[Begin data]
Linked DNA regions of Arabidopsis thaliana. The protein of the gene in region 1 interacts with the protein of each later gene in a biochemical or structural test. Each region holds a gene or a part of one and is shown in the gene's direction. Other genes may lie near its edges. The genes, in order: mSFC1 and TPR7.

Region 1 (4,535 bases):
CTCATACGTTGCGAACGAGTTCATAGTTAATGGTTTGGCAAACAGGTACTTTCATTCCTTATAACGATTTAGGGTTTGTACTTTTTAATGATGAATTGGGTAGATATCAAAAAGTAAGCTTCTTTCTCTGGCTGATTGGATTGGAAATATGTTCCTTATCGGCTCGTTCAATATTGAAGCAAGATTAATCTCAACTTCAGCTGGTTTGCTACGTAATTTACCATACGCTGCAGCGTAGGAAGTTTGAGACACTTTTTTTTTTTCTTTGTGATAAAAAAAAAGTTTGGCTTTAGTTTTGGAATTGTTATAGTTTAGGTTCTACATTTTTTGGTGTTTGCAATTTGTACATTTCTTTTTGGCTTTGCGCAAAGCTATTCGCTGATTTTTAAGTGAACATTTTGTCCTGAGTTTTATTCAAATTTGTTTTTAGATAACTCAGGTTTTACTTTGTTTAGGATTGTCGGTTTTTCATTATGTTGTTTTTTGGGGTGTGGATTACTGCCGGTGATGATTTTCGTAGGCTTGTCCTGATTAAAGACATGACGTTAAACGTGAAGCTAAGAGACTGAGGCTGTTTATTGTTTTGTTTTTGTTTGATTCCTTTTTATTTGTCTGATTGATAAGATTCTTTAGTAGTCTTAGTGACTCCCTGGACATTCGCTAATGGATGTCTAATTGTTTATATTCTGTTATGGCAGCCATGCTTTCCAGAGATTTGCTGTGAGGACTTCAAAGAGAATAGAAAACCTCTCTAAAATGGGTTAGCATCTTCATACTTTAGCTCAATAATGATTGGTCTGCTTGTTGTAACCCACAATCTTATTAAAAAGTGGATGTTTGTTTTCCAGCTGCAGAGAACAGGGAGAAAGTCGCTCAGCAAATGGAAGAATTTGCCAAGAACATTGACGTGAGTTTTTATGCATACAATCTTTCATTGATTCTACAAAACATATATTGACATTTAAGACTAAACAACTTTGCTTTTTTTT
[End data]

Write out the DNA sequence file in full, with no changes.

Linked DNA regions of Arabidopsis thaliana. The protein of the gene in region 1 interacts with the protein of each later gene in a biochemical or structural test. Each region holds a gene or a part of one and is shown in the gene's direction. Other genes may lie near its edges. The genes, in order: mSFC1 and TPR7.

Region 1 (4,535 bases):
CTCATACGTTGCGAACGAGTTCATAGTTAATGGTTTGGCAAACAGGTACTTTCATTCCTTATAACGATTTAGGGTTTGTACTTTTTAATGATGAATTGGGTAGATATCAAAAAGTAAGCTTCTTTCTCTGGCTGATTGGATTGGAAATATGTTCCTTATCGGCTCGTTCAATATTGAAGCAAGATTAATCTCAACTTCAGCTGGTTTGCTACGTAATTTACCATACGCTGCAGCGTAGGAAGTTTGAGACACTTTTTTTTTTTCTTTGTGATAAAAAAAAAGTTTGGCTTTAGTTTTGGAATTGTTATAGTTTAGGTTCTACATTTTTTGGTGTTTGCAATTTGTACATTTCTTTTTGGCTTTGCGCAAAGCTATTCGCTGATTTTTAAGTGAACATTTTGTCCTGAGTTTTATTCAAATTTGTTTTTAGATAACTCAGGTTTTACTTTGTTTAGGATTGTCGGTTTTTCATTATGTTGTTTTTTGGGGTGTGGATTACTGCCGGTGATGATTTTCGTAGGCTTGTCCTGATTAAAGACATGACGTTAAACGTGAAGCTAAGAGACTGAGGCTGTTTATTGTTTTGTTTTTGTTTGATTCCTTTTTATTTGTCTGATTGATAAGATTCTTTAGTAGTCTTAGTGACTCCCTGGACATTCGCTAATGGATGTCTAATTGTTTATATTCTGTTATGGCAGCCATGCTTTCCAGAGATTTGCTGTGAGGACTTCAAAGAGAATAGAAAACCTCTCTAAAATGGGTTAGCATCTTCATACTTTAGCTCAATAATGATTGGTCTGCTTGTTGTAACCCACAATCTTATTAAAAAGTGGATGTTTGTTTTCCAGCTGCAGAGAACAGGGAGAAAGTCGCTCAGCAAATGGAAGAATTTGCCAAGAACATTGACGTGAGTTTTTATGCATACAATCTTTCATTGATTCTACAAAACATATATTGACATTTAAGACTAAACAACTTTGCTTTTTTTT